2. Tasha, I can’t tell you how these words hit me deep in the throws of aching loneliness of our transition to South Asia. I needed a reminder today that God has a purpose for this stripping. Thank you!

    • I am so glad to know that it meant something to you, Nicole. I am sad that you are facing such loneliness but I hope that God will meet you in that very place, again and again with a kindness you can only discover in such a place. What a beautiful and brave thing you have said yes to, and continue to say yes to as you live in the reality of it. I am inspired by you and though so many of us are far away or only friends in spaces like this one, know that we are with you and for you.

  3. Stacey Pardoe says:

    I appreciate these words so much today, Tasha. As I have sensed God calling me into a season of rest, a season close to home, and a season that will include far more silence than seasons past, part of me wonders what God has in this hidden place. Your words remind me that great work takes place in the hidden place.

    • Thank you for sharing that, Stacey. I hope that this coming season will be one that surprises you with gifts of God’s love and presence. I will pray for that for you right now.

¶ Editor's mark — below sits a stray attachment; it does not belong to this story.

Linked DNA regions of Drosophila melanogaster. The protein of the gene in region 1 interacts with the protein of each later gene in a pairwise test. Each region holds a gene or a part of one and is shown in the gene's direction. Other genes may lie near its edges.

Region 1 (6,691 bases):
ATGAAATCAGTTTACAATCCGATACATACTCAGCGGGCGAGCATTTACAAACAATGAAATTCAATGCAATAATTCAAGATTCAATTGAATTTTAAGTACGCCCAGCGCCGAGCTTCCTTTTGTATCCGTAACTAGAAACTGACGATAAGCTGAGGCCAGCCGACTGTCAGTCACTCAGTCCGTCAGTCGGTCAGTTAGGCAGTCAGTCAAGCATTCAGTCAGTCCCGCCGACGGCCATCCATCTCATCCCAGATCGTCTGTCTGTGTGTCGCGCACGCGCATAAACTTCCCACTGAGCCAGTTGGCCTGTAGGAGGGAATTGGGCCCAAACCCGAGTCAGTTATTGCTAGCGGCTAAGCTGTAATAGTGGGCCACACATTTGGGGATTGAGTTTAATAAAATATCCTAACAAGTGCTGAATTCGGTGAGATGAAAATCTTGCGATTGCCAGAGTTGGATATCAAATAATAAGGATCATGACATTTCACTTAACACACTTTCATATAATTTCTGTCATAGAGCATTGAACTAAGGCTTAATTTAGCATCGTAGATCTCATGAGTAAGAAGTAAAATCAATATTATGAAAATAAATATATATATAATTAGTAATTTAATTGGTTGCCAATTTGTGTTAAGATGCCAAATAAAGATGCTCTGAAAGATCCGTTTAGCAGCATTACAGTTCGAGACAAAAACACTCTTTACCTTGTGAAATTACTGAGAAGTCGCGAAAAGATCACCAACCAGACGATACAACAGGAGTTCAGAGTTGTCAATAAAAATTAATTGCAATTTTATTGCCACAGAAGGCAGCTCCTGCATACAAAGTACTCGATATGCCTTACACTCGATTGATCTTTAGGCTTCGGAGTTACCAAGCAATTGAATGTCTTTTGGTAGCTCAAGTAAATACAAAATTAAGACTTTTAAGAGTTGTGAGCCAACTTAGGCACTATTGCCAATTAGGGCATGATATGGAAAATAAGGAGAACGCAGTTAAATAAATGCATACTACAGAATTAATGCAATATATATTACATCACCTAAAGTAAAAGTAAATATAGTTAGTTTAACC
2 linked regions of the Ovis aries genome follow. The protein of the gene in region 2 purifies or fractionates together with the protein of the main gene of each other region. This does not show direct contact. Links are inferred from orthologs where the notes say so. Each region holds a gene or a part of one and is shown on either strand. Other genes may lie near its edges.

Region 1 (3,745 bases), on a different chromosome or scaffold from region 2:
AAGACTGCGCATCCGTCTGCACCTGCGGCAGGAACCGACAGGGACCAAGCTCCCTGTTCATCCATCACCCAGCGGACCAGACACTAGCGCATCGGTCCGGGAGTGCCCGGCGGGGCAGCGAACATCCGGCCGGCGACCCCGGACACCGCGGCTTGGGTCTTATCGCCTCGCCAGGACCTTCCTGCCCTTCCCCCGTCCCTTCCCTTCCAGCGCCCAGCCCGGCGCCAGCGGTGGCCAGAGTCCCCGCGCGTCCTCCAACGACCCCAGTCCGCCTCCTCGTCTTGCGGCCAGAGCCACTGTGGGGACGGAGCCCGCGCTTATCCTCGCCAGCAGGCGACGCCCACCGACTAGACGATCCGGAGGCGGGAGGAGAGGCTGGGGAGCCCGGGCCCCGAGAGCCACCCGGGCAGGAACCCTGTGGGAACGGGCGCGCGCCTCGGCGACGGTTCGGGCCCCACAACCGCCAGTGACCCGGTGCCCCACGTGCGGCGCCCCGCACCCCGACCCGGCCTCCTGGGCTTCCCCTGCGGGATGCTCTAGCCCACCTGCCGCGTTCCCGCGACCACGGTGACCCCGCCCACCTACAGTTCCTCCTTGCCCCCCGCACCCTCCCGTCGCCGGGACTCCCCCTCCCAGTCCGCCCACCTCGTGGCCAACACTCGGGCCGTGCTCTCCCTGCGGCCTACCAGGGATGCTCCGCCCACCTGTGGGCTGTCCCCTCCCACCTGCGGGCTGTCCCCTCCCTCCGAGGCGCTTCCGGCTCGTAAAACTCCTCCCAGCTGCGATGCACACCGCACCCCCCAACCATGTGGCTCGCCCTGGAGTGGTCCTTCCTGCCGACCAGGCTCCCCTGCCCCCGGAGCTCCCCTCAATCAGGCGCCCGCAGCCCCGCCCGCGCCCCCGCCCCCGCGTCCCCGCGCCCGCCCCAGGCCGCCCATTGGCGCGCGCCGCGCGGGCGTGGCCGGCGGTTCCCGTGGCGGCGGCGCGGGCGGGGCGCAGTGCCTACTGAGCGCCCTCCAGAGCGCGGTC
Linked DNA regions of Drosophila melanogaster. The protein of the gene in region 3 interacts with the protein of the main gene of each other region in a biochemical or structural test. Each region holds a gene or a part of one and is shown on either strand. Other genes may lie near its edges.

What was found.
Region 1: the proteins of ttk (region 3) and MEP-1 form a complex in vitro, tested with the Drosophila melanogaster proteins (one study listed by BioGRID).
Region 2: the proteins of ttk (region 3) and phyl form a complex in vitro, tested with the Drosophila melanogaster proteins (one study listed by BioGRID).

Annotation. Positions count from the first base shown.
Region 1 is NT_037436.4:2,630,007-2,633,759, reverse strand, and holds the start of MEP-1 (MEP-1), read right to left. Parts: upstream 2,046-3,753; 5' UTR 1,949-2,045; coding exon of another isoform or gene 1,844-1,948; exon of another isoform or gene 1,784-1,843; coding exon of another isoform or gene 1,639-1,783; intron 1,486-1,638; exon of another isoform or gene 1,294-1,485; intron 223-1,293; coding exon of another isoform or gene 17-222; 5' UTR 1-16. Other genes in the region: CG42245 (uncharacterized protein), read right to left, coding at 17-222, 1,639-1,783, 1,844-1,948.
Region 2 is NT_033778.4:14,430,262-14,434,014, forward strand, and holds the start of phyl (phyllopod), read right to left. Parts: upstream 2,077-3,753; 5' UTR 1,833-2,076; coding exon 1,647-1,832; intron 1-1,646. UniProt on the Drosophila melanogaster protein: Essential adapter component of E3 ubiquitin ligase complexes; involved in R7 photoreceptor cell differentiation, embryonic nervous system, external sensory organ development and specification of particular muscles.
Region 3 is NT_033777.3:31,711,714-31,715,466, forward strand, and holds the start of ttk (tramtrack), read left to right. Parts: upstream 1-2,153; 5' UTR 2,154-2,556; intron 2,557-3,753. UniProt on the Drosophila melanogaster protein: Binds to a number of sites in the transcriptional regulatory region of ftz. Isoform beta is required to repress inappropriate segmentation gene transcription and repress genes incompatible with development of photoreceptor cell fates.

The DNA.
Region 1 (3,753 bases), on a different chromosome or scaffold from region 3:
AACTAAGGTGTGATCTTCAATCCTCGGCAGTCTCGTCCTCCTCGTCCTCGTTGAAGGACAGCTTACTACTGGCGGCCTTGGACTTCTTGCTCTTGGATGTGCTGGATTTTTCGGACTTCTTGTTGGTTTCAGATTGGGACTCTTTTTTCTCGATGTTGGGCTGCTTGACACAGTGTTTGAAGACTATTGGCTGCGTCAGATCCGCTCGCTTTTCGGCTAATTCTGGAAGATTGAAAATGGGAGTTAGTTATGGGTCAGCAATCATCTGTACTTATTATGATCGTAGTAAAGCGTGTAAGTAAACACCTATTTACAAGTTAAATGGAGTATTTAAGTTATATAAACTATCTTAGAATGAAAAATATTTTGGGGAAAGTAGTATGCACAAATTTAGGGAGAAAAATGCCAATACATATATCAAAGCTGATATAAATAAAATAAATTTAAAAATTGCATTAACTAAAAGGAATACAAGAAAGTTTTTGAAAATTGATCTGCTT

4. Gretchen Stanley says:

    “There’s great value in a silence that gives way to aching pangs of loneliness, because it’s there where we learn in great measure the God of the universe is still with us.”

    YES! So true!

  5. Taylor Phillips says:

    This speaks so tenderly to my heart. After a transition into hiding, I’m now seeing it’s one of the sweetest places with The Lord. I’m trying to be okay with the “uncovering”
    he’s doing after being in hiding.

    Thank you for your words

    • Taylor, I am grateful it spoke to you. I love how you define your hidden place as sweet and intimate. Carry that with you into the new places that God lovingly leads. Thank you for sharing.

  6. Thank you, Tasha, for your faithfulness in the hidden places.
    Elisabeth Elliot asked the question: “Do you imagine that there is a refining fire that is not too hot?” The heat and the compression that produces diamonds (I’m sure your son would say) is the only way for diamonds to happen.